with his choosing to play
k goalie. Heading into this
weekend, Turco's 2.94
goals-against-average was
the eighth-best in the na-
tion. And after getting lit up
: $>for six goals by Notre Dame,
Turco responded by post-
ing his first shutout of the
season, a 2-0 win over Mi-
ami (Ohio) on Friday.
However, as long as he
sports a blocker and glove,
some of his other talents are
NTERDaily going to waste.
Mike Zuke believes this
to be true. Zuke, whose son played
for the St. Louis Blues while
Berenson coached there, has a back-
yard rink of his own in Sault Ste.
Marie, and has seen plenty of Turco
both in and out of the net.
"I'll tell you - the moves that
kid's got!" he says. "I've told Marty
this many times. Marty, I said, 'If
you weren't a goaltender, I think
you would've made our (bantam
league) team playing forward."'
While his dad's backyard was a
good spot to start, Zuke's miniature
arena was the place to really im-
prove. That rink offered boards,
lights and three-on-three hockey
against the best players in town -
for Turco and other kids in Sault
Ste. Marie the past 40 years.
"That's where you get the ones

that love the game," Zuke said. "The
reason why they were good enough
for college or major junior hock
is because they love the game.
"All the years that we've had it,
the guys that really use this rink,
you could tell they loved the game
and a lot of them went on."
Turco had that love - he was at
that rink practically every night -
and he was good enough to move
on. The next level, however, meant
playing and living some eight hou,
away in Cambridge, Ontario.
"My first year being away from
home and being away from my fam-
ily, I tried to take it all in stride," he
says. "I had to take care of myself
more, both academically aitd
hockey-wise. It was definitely a
maturity-building situation."
Turco's statistics from Cam-
bridge don't jump out at you --h
gave up 3.47 goals per game a
won 19 of 32 games. While those
numbers are nothing to sneeze at,
almost every Michigan player has
high school or junior league statis-
tics that are still being raved about
in his hometown.
"Stats don't always indicate what
kind of a player someone is," says
Dallas Stars general manager Les
Jackson, whose team selected Tur@
in the fifth round of the 1994 NHL
Draft. "(We) liked the aggressive-
ness in his game."
NHL teams sometimes draft
players before they're ready for the
pros, though, and Jackson is quick
to point out that Turco is no excep-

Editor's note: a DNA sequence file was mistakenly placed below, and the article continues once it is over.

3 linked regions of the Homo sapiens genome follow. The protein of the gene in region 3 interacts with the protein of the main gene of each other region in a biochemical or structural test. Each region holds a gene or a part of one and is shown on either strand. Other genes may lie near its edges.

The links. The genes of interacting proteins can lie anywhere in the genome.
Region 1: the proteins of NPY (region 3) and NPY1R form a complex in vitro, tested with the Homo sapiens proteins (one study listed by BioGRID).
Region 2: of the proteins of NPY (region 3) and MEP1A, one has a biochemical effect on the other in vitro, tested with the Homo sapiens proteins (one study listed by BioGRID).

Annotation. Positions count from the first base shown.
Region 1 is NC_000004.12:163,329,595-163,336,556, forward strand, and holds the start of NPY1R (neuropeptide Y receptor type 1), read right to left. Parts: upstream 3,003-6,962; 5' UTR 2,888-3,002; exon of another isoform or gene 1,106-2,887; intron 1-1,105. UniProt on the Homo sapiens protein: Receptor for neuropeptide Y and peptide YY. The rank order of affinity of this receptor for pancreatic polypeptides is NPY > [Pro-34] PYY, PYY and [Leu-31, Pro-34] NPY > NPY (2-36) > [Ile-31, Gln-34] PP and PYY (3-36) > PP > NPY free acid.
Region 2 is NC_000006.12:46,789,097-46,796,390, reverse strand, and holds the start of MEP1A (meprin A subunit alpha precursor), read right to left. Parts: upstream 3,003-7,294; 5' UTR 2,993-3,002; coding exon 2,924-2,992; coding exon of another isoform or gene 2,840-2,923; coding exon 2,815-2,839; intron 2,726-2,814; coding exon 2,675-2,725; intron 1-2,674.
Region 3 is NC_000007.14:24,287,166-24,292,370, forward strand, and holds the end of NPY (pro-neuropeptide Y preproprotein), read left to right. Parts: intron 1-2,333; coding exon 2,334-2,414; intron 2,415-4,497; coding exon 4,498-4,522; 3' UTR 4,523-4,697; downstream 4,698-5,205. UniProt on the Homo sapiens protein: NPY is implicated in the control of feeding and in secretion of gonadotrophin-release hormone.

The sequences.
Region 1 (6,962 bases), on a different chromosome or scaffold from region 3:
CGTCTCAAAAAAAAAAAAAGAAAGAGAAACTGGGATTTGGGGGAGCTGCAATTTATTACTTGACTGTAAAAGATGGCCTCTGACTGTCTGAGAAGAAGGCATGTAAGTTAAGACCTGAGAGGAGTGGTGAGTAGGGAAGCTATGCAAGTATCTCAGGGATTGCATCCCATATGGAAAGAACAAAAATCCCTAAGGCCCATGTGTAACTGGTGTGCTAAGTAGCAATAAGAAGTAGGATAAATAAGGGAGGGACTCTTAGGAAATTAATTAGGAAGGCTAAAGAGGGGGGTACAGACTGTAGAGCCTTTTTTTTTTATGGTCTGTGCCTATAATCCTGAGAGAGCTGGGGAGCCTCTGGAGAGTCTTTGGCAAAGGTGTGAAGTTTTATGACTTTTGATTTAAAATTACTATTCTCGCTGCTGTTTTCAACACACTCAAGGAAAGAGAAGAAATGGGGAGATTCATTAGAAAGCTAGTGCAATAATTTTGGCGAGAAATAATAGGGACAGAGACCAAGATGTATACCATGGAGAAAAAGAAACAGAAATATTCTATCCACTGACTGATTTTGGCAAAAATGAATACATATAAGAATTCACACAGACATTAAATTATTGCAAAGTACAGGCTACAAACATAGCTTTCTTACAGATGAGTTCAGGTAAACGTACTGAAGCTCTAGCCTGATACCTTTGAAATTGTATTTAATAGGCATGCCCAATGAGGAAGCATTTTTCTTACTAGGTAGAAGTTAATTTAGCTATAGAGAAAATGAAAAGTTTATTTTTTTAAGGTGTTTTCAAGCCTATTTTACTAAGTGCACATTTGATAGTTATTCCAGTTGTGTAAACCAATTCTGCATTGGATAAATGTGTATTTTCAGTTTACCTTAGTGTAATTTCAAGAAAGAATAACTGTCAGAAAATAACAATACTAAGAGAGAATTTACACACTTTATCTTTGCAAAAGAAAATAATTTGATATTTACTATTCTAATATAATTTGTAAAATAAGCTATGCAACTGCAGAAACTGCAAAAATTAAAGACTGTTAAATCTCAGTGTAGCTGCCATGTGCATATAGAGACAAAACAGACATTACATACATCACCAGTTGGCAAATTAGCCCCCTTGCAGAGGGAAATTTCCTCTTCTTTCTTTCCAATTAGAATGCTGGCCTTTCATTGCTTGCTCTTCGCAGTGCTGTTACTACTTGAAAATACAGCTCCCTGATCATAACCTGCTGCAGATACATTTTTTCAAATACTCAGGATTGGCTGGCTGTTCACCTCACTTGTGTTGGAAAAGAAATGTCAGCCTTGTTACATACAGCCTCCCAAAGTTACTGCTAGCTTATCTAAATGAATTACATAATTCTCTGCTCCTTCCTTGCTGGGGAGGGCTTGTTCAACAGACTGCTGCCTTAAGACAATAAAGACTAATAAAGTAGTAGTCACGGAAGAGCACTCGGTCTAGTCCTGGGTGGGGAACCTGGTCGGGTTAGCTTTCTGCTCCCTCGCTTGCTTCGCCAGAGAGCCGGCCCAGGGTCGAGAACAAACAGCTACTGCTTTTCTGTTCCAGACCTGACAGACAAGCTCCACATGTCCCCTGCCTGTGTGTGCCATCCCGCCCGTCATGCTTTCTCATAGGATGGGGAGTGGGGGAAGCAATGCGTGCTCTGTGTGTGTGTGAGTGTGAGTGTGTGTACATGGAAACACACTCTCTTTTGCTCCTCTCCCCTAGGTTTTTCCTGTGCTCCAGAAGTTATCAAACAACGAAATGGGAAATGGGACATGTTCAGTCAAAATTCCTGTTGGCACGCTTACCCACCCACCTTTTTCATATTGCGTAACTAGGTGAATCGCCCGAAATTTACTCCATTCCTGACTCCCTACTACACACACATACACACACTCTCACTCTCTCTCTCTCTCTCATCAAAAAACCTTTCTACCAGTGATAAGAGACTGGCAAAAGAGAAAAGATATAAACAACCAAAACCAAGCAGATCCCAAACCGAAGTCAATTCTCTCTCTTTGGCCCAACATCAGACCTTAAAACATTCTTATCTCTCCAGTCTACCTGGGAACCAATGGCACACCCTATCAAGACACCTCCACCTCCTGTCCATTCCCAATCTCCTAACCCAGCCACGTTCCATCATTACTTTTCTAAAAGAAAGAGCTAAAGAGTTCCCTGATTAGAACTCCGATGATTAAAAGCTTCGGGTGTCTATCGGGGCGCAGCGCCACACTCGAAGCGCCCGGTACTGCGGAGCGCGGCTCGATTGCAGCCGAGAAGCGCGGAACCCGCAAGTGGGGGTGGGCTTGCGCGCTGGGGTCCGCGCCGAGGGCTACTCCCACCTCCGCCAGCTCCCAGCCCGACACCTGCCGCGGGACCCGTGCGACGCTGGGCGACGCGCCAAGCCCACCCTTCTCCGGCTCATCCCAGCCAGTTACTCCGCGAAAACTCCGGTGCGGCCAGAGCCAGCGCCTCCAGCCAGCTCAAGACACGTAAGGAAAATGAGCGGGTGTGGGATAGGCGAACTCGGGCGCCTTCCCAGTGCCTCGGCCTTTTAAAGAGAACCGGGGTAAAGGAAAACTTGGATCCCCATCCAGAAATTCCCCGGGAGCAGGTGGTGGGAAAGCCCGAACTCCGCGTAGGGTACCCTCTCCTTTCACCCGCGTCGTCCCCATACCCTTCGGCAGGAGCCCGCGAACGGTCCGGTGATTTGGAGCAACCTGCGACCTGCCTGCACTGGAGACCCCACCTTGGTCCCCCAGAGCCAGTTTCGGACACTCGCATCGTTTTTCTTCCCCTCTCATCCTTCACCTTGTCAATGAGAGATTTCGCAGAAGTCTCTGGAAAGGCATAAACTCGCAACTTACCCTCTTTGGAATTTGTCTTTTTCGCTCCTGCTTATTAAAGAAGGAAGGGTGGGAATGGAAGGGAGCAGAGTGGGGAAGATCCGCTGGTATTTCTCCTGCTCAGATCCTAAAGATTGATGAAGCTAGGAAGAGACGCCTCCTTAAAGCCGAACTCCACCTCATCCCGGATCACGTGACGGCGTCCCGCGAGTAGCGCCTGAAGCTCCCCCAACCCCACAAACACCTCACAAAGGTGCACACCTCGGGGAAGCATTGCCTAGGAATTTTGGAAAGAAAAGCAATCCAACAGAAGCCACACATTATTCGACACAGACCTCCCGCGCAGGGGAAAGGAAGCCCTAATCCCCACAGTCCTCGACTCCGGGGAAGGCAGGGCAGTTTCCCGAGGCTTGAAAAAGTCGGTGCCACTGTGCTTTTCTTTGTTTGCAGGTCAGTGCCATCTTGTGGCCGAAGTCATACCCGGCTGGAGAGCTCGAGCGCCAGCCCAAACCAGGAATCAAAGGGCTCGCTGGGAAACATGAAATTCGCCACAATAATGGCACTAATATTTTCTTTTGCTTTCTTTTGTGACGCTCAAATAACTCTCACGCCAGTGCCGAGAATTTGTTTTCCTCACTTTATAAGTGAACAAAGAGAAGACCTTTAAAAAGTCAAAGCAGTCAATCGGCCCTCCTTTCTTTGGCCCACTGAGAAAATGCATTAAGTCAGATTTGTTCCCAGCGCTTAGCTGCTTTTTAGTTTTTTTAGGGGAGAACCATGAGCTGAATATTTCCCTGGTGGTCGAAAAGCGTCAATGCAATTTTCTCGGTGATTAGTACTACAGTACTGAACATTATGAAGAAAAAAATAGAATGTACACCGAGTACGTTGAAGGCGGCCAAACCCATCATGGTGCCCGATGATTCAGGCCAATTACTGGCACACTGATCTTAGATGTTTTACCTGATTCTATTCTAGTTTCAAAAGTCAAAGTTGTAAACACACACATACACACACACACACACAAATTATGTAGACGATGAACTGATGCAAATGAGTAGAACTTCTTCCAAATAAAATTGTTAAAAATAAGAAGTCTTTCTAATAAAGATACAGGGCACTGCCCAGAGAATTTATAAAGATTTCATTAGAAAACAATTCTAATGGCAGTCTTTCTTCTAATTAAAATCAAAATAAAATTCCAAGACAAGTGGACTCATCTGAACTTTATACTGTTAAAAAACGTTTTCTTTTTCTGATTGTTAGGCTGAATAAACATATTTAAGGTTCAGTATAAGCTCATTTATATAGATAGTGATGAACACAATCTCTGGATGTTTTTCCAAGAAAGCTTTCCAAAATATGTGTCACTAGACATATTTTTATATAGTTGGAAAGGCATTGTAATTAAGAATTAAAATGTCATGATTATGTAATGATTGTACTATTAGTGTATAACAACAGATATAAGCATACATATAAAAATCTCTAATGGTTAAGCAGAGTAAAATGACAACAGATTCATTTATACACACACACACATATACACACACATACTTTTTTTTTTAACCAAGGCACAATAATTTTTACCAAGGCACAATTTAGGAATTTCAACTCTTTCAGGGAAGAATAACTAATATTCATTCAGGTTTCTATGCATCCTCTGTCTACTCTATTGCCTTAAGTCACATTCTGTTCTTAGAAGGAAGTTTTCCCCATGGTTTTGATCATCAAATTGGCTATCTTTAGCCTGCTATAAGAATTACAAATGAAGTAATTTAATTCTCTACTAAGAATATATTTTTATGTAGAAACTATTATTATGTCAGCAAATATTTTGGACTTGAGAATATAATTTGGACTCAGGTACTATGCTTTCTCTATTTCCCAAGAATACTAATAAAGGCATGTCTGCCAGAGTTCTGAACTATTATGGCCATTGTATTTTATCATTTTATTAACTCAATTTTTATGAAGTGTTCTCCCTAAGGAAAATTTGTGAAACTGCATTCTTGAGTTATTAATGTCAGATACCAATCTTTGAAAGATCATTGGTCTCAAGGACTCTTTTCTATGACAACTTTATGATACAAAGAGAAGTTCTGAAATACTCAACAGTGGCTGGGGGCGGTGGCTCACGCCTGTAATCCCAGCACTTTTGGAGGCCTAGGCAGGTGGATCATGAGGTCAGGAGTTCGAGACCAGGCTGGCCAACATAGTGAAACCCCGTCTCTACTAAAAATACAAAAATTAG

tion.
"He's got to be the best goalie in
that league before he moves on,"
said, "and he looks like he's heads
in that direction. But when he's
ready, we'll know and he'll know."
So playing at Reunion Arena in
Dallas is a few years away, but it's
in Turco's future. The ice play-
grounds of Sault Ste. Marie are defi-
nitely in the past.
These days, Zuke's rink is host-
ing his annual tournament, featur-
ing players from the post office*
used to work at. The backyard rink
at Turco's home doesn't exist any-
more, now that Marty and his sister
are grown up and all the neighbor-
hood kids are gone.
All that's left to do now, then, is
help Michigan capture that elusive
national championship. A loss at the
NCAA Tournament this year, and the
Wolverines' title woes would startt
seem Ranger-esque.
"Things are going to go the way
they do for simple reasons," he says.
"You've just got to accept that."

DOUGLAS KA

had to compete with senior Al Loges
for the starting job. "But I think we
came along the best we possibly
could. Every time on the road, we
room together.
"I'm grateful to have Al as my
partner. It's going to be hard to see
him go next year."
Despite the obvious opportunity
for animosity between the two, they
managed to avoid any real problems
while they competed for the job.
"I think there's always some

competitiveness between each
other," says Loges. "But at the same
time, you have to aim for the team's
goals. If the team's winning, that's
all that counts.
"There's always competitiveness
on the ice, but I learn from him and
he learns from me."
So without any off-ice problems
to hold them back, Turco and the
Wolverines are winning - not that
that's anything new for either of them.
"He has a way about him,"
Berenson says. "He's just used to
winning."
"Since I was eight years old, I
always played triple-A travel teams,
and we always had good teams,"
says Turco, who also has a seven
handicap in golf. "My last year in
midget (hockey), we were the third